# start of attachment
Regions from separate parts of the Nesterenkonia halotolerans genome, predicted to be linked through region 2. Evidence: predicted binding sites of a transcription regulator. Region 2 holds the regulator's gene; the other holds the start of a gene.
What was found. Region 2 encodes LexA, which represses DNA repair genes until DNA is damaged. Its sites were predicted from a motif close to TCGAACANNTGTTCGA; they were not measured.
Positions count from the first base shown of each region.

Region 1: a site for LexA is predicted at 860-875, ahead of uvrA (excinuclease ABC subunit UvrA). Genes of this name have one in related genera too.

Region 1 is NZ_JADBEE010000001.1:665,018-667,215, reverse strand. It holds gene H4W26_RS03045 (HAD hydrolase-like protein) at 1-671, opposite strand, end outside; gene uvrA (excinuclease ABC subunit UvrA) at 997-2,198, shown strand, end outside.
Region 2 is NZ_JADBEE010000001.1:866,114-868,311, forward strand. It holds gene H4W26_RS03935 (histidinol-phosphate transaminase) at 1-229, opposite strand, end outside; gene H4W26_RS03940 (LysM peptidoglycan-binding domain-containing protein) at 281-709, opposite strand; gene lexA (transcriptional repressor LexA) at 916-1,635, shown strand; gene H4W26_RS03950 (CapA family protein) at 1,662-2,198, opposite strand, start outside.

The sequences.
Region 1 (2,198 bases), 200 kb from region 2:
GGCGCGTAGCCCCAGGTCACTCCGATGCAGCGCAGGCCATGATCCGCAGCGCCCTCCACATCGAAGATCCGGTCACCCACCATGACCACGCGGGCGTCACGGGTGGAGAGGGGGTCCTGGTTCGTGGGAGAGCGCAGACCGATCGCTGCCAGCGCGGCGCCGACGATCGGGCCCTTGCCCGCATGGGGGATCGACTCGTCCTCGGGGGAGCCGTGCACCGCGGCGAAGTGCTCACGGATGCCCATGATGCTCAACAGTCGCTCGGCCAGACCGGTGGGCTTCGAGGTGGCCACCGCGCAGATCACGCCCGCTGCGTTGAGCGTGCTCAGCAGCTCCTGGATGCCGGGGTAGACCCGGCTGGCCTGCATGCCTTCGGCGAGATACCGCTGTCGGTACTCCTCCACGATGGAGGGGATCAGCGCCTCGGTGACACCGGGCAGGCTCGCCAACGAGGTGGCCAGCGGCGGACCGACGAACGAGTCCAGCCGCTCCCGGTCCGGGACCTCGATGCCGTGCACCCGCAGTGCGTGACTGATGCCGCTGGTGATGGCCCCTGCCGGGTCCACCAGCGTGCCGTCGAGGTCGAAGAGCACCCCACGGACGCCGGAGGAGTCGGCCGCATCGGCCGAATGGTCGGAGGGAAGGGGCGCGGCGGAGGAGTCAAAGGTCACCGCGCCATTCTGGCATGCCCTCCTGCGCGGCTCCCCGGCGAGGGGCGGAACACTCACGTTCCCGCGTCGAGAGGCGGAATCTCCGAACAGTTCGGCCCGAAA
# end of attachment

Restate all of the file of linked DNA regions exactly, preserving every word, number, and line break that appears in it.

Regions from separate parts of the Nesterenkonia halotolerans genome, predicted to be linked through region 2. Evidence: predicted binding sites of a transcription regulator. Region 2 holds the regulator's gene; the other holds the start of a gene.
What was found. Region 2 encodes LexA, which represses DNA repair genes until DNA is damaged. Its sites were predicted from a motif close to TCGAACANNTGTTCGA; they were not measured.
Positions count from the first base shown of each region.

Region 1: a site for LexA is predicted at 860-875, ahead of uvrA (excinuclease ABC subunit UvrA). Genes of this name have one in related genera too.

Region 1 is NZ_JADBEE010000001.1:665,018-667,215, reverse strand. It holds gene H4W26_RS03045 (HAD hydrolase-like protein) at 1-671, opposite strand, end outside; gene uvrA (excinuclease ABC subunit UvrA) at 997-2,198, shown strand, end outside.
Region 2 is NZ_JADBEE010000001.1:866,114-868,311, forward strand. It holds gene H4W26_RS03935 (histidinol-phosphate transaminase) at 1-229, opposite strand, end outside; gene H4W26_RS03940 (LysM peptidoglycan-binding domain-containing protein) at 281-709, opposite strand; gene lexA (transcriptional repressor LexA) at 916-1,635, shown strand; gene H4W26_RS03950 (CapA family protein) at 1,662-2,198, opposite strand, start outside.

The sequences.
Region 1 (2,198 bases), 200 kb from region 2:
GGCGCGTAGCCCCAGGTCACTCCGATGCAGCGCAGGCCATGATCCGCAGCGCCCTCCACATCGAAGATCCGGTCACCCACCATGACCACGCGGGCGTCACGGGTGGAGAGGGGGTCCTGGTTCGTGGGAGAGCGCAGACCGATCGCTGCCAGCGCGGCGCCGACGATCGGGCCCTTGCCCGCATGGGGGATCGACTCGTCCTCGGGGGAGCCGTGCACCGCGGCGAAGTGCTCACGGATGCCCATGATGCTCAACAGTCGCTCGGCCAGACCGGTGGGCTTCGAGGTGGCCACCGCGCAGATCACGCCCGCTGCGTTGAGCGTGCTCAGCAGCTCCTGGATGCCGGGGTAGACCCGGCTGGCCTGCATGCCTTCGGCGAGATACCGCTGTCGGTACTCCTCCACGATGGAGGGGATCAGCGCCTCGGTGACACCGGGCAGGCTCGCCAACGAGGTGGCCAGCGGCGGACCGACGAACGAGTCCAGCCGCTCCCGGTCCGGGACCTCGATGCCGTGCACCCGCAGTGCGTGACTGATGCCGCTGGTGATGGCCCCTGCCGGGTCCACCAGCGTGCCGTCGAGGTCGAAGAGCACCCCACGGACGCCGGAGGAGTCGGCCGCATCGGCCGAATGGTCGGAGGGAAGGGGCGCGGCGGAGGAGTCAAAGGTCACCGCGCCATTCTGGCATGCCCTCCTGCGCGGCTCCCCGGCGAGGGGCGGAACACTCACGTTCCCGCGTCGAGAGGCGGAATCTCCGAACAGTTCGGCCCGAAA